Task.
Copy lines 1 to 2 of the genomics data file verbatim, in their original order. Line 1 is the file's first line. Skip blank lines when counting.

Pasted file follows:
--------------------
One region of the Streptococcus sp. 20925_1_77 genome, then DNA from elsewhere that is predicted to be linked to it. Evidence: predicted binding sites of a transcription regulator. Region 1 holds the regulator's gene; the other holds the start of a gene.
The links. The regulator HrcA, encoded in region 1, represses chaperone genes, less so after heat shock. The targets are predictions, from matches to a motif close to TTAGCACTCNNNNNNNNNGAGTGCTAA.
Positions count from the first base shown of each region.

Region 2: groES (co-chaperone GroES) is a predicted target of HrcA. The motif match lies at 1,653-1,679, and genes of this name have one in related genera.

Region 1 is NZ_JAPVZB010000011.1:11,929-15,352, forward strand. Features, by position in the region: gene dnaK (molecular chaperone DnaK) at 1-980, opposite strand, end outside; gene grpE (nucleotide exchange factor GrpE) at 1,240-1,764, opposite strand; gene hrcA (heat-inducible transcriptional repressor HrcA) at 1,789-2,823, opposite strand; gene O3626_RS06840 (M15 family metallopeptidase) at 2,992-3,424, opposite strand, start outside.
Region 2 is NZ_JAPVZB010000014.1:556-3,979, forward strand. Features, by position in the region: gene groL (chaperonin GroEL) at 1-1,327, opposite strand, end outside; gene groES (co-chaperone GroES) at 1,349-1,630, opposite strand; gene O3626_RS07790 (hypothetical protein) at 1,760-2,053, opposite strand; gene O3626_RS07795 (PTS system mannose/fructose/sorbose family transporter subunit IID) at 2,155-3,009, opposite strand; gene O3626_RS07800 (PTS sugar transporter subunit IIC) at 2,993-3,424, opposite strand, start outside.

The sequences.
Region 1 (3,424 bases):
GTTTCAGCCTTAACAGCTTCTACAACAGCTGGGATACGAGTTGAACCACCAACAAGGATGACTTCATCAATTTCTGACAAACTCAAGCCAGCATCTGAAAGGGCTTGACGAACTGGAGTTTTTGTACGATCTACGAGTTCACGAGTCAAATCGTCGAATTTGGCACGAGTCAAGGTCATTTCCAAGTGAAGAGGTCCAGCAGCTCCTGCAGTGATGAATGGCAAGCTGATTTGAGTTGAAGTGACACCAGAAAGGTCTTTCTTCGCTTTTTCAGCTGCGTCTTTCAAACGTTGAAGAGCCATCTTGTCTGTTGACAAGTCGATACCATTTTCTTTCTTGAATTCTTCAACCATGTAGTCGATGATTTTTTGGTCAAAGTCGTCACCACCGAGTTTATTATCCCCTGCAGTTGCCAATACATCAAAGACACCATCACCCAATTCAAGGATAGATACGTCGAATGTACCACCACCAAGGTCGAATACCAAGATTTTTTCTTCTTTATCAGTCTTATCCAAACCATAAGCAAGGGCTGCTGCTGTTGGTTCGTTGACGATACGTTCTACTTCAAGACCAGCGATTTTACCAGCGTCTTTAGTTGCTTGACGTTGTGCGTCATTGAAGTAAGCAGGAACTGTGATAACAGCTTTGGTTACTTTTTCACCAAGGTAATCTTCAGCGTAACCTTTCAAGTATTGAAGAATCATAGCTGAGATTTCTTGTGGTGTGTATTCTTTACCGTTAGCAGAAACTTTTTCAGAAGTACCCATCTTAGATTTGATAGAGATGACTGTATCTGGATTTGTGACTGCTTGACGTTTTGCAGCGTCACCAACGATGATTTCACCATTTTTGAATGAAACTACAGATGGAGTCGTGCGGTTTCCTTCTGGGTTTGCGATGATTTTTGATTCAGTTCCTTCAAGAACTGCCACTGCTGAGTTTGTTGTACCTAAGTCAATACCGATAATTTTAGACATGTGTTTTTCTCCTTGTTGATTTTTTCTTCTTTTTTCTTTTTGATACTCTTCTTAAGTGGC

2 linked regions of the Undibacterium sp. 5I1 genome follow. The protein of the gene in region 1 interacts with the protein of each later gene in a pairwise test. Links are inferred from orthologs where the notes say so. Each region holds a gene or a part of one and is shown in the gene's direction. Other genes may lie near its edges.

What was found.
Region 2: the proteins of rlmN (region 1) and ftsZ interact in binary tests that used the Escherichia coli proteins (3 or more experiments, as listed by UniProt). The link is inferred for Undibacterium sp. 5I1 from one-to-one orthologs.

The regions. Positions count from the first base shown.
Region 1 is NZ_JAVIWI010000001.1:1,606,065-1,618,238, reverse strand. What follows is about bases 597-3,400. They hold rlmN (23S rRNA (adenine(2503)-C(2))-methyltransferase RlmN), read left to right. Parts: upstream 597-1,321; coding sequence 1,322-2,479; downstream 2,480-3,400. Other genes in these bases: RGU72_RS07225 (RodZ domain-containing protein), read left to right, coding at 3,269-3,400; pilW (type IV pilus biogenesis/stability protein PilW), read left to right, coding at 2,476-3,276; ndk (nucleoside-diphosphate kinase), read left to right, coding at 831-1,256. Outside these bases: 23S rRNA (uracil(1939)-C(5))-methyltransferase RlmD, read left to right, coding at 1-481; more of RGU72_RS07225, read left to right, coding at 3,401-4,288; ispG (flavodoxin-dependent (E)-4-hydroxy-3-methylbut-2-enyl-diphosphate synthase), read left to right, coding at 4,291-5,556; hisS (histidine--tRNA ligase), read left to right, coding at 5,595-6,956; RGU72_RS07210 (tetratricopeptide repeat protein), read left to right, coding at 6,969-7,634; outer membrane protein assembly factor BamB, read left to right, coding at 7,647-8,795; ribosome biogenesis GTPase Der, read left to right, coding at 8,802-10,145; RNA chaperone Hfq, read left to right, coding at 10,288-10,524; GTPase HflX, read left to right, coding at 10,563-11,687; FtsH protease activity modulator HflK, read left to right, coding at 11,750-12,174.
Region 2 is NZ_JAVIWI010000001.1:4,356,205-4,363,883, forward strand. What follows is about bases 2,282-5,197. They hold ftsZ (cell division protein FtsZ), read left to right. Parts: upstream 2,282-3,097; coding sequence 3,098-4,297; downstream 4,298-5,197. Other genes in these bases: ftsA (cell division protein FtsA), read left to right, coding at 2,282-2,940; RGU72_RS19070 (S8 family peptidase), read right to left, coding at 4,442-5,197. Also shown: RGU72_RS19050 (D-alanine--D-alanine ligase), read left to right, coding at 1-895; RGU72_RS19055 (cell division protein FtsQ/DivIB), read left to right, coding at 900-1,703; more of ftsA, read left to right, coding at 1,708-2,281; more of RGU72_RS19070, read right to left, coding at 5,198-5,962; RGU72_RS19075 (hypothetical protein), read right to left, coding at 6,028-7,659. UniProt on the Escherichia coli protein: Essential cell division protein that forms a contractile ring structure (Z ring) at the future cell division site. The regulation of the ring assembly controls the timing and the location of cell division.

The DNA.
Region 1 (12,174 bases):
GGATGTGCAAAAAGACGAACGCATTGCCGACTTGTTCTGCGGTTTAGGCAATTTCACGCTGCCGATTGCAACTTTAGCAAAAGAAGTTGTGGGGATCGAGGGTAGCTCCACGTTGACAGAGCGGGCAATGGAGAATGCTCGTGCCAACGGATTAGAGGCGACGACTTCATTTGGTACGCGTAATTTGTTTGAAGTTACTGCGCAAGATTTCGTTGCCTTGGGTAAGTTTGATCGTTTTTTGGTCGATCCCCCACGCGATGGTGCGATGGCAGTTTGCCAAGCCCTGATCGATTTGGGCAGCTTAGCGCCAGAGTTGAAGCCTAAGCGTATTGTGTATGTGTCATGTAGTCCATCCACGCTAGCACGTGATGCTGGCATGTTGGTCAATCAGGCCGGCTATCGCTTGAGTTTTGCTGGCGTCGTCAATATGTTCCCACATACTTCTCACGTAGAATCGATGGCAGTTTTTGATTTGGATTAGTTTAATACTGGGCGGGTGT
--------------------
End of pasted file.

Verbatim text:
One region of the Streptococcus sp. 20925_1_77 genome, then DNA from elsewhere that is predicted to be linked to it. Evidence: predicted binding sites of a transcription regulator. Region 1 holds the regulator's gene; the other holds the start of a gene.
The links. The regulator HrcA, encoded in region 1, represses chaperone genes, less so after heat shock. The targets are predictions, from matches to a motif close to TTAGCACTCNNNNNNNNNGAGTGCTAA.